Homeworkers in the least energy efficient homes have faced the biggest increase in heating bills of up to £28 a month, compared to just £1.31 for those which are well insulated, combined with an average £17 a month rise in electricity.
Fuel poor households often live in rural properties located in off the gas-grid areas which typically have lower levels of insulation. This means those in the most financial difficulty are living in the hardest to heat homes so are being disproportionately affected by the energy cost rises associated with remote working.
Even as lockdown restrictions ease over the coming months, thousands are expected to permanently keep their desk at home. In support, OFTEC, a registration body for off-gas grid heating, has shared guidance on how to keep energy costs down. The advice includes:
- Adjust your heating timers. Make sure your heating and hot water only comes on when you need it to. Remember to change your settings as the weather gets warmer.
- Only heat the rooms you use. It's tempting to run the central heating during the day when homeworking, so turn down radiators in unused rooms to minimise cost.
- Don't leave devices on standby. Turn TVs off at the wall when not in use, reduce screen brightness on laptops and switch off lights when you leave the room.
- Use ECO settings. Larger appliances, such as dishwashers and tumble dryers, can use a lot of electricity so check if they have an ECO setting to consume less power.
- Have your heating system serviced. Having your boiler regularly serviced helps improve efficiency and lowers fuel costs. Use a registered GasSafe (for mains gas) or OFTEC (for oil heating and solid fuel) technician to ensure the work is completed safely.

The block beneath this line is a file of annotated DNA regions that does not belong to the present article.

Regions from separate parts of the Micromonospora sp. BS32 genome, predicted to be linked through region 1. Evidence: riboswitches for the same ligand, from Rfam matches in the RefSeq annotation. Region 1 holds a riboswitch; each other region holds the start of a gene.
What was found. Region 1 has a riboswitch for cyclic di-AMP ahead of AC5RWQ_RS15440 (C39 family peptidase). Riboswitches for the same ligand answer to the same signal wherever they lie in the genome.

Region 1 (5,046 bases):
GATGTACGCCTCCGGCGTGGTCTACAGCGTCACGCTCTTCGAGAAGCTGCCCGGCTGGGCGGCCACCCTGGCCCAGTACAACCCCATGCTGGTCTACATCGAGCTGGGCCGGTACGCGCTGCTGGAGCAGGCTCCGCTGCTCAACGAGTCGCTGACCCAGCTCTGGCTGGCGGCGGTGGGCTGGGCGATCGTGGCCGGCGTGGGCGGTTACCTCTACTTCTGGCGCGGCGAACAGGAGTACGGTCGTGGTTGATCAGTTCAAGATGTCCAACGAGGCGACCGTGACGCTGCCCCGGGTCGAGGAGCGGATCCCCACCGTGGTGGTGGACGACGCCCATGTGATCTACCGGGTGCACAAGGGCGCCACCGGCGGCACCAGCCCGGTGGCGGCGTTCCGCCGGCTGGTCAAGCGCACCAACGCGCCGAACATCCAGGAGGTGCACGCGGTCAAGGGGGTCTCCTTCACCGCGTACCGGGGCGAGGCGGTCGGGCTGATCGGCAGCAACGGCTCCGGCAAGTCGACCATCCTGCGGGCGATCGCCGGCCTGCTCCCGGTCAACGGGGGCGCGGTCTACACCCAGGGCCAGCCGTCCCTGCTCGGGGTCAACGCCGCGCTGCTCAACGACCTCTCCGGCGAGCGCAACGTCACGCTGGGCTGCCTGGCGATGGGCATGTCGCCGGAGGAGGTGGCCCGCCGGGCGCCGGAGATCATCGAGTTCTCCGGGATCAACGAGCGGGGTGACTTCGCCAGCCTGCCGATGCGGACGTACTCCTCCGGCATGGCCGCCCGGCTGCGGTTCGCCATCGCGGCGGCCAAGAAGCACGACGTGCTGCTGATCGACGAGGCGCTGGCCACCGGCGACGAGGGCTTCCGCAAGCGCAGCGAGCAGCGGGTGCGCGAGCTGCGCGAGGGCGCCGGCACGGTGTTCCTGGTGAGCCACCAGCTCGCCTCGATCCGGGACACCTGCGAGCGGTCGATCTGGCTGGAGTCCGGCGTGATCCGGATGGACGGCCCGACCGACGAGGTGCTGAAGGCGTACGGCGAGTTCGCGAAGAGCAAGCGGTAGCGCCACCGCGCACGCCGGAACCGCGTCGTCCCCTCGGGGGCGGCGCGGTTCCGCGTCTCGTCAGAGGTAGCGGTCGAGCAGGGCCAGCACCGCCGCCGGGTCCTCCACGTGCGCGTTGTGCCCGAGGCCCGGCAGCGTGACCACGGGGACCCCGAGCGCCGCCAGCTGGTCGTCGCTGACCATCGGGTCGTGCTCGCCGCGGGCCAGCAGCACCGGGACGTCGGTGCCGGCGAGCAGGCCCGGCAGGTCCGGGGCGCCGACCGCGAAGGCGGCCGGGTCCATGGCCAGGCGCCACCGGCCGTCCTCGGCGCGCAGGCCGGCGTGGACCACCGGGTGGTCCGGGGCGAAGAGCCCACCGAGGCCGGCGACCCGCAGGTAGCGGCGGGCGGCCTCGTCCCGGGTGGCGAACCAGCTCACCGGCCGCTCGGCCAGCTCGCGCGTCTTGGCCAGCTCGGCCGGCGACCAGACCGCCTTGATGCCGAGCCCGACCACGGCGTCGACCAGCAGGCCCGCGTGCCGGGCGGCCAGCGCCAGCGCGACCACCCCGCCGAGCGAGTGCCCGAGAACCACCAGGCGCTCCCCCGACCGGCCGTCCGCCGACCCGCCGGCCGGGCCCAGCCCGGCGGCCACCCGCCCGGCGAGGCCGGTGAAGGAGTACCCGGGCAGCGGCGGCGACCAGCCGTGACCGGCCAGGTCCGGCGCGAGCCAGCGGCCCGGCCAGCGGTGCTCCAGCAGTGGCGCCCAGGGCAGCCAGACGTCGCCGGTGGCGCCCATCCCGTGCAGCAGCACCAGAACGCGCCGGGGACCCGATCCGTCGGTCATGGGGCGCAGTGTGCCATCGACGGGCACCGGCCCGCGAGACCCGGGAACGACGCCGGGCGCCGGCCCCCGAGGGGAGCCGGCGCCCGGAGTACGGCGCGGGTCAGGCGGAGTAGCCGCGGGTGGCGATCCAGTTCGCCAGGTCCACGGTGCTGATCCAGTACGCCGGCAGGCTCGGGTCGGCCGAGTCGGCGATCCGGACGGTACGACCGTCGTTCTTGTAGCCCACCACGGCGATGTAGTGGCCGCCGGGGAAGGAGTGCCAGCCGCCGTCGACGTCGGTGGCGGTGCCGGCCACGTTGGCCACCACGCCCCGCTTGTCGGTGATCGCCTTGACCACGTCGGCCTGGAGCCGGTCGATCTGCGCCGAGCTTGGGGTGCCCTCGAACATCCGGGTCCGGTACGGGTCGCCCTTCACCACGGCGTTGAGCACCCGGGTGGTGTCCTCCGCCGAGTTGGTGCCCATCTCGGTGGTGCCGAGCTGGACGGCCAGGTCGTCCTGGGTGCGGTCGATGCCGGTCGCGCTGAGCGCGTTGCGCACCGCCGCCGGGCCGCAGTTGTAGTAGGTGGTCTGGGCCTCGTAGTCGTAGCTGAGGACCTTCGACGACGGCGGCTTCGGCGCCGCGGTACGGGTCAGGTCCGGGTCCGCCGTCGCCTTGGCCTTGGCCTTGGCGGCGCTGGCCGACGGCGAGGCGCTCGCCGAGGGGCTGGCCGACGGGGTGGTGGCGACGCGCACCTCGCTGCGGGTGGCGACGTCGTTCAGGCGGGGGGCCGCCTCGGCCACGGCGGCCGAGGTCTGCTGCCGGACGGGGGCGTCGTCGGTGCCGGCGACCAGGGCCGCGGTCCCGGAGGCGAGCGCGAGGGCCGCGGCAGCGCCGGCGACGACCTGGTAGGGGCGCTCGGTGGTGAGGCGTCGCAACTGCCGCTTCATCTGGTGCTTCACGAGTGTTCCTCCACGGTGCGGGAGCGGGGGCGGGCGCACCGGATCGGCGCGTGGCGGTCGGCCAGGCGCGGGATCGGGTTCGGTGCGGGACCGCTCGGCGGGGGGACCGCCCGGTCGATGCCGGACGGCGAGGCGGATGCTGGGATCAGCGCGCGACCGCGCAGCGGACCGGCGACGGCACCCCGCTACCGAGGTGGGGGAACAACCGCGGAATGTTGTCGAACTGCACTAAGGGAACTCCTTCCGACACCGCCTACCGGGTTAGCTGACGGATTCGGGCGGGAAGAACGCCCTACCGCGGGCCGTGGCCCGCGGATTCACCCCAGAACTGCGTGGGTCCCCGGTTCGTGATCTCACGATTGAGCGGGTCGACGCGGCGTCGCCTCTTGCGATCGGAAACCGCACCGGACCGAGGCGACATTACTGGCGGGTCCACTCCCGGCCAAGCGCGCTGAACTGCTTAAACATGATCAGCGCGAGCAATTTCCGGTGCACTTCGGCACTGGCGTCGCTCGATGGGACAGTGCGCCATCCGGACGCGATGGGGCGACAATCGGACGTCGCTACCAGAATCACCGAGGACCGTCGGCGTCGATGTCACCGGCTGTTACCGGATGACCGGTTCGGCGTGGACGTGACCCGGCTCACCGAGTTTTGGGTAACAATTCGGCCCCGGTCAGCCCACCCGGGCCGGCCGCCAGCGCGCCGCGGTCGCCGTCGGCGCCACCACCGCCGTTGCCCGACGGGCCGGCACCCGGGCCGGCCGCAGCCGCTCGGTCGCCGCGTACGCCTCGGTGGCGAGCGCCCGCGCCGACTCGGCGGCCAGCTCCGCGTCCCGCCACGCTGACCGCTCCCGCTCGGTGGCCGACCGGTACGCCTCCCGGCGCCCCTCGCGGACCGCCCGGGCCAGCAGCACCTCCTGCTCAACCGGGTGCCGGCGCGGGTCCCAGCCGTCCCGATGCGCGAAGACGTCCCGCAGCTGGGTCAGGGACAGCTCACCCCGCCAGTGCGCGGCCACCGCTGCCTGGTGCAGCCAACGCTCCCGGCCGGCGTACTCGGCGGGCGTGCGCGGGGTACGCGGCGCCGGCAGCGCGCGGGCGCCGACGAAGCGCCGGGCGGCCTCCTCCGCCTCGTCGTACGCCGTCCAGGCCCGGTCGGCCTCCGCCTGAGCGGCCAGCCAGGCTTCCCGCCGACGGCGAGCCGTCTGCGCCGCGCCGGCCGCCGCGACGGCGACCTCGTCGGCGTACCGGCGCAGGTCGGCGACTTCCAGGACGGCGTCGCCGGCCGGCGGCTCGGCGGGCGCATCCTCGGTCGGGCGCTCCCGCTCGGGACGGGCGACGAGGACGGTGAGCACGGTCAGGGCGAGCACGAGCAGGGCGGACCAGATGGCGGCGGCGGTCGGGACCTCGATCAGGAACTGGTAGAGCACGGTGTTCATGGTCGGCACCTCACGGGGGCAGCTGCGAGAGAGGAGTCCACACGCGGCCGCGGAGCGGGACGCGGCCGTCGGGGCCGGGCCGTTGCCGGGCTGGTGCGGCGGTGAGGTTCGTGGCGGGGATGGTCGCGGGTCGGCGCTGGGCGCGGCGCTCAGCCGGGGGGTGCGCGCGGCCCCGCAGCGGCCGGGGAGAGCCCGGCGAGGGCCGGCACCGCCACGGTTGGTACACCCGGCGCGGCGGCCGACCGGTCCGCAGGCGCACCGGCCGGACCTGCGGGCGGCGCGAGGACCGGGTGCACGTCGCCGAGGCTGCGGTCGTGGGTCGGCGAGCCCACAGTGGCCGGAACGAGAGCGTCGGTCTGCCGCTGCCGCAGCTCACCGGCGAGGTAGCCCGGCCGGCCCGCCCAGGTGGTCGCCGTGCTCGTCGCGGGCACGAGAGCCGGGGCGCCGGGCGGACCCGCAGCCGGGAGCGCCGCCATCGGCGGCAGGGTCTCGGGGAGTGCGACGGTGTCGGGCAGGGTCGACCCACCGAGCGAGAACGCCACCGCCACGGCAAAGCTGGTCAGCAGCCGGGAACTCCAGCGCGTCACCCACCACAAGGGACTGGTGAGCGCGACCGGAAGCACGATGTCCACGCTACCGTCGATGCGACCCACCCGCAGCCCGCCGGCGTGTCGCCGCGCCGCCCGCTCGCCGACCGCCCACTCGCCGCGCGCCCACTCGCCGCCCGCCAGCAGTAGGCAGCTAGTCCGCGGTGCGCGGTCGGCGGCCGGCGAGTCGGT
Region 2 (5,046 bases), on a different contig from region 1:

- Check what support you can receive. You may be able to claim tax relief to cover some of your costs when working at home. Visit the Gov website to check eligibility.
Malcolm Farrow from OFTEC, said: "Rising energy bills are a hidden cost of the pandemic and it's concerning that vulnerable, fuel poor households in badly insulated homes are bearing the brunt of the increases. We must not dismiss this as a short-term issue. Many businesses have outlined plans to maintain remote working so this problem is only going to get worse over the coming months and years."
The concerns over energy cost increases come ahead of the government publishing its roadmap for how off-grid homes could be heated in the future to reduce emissions. OFTEC argues tackling fuel poverty must be an important part of the solution.
Malcolm Farrow added: "We all agree we need to change how we heat our homes to lower emissions but we must be careful not to solve one problem and create another. Any long-term solutions must reflect the fact that large numbers of households already struggle to pay their bills. The government's current focus on encouraging off-grid homes to move to renewable heating technologies, such as heat pumps, could put more pressure on households budgets due to the much higher purchase cost."
"Oil heated households are a particular concern as they tend to have low levels of insulation which needs to be improved for heat pumps to work efficiently, adding more expense. Instead, these homes could soon switch to a renewable, greener liquid fuel with minimal upfront cost or disruption. This would greatly reduce emissions and provide a long term, cost-effective solution for off-gas grid heating."
*Lockdown energy usage, BBC - January 2021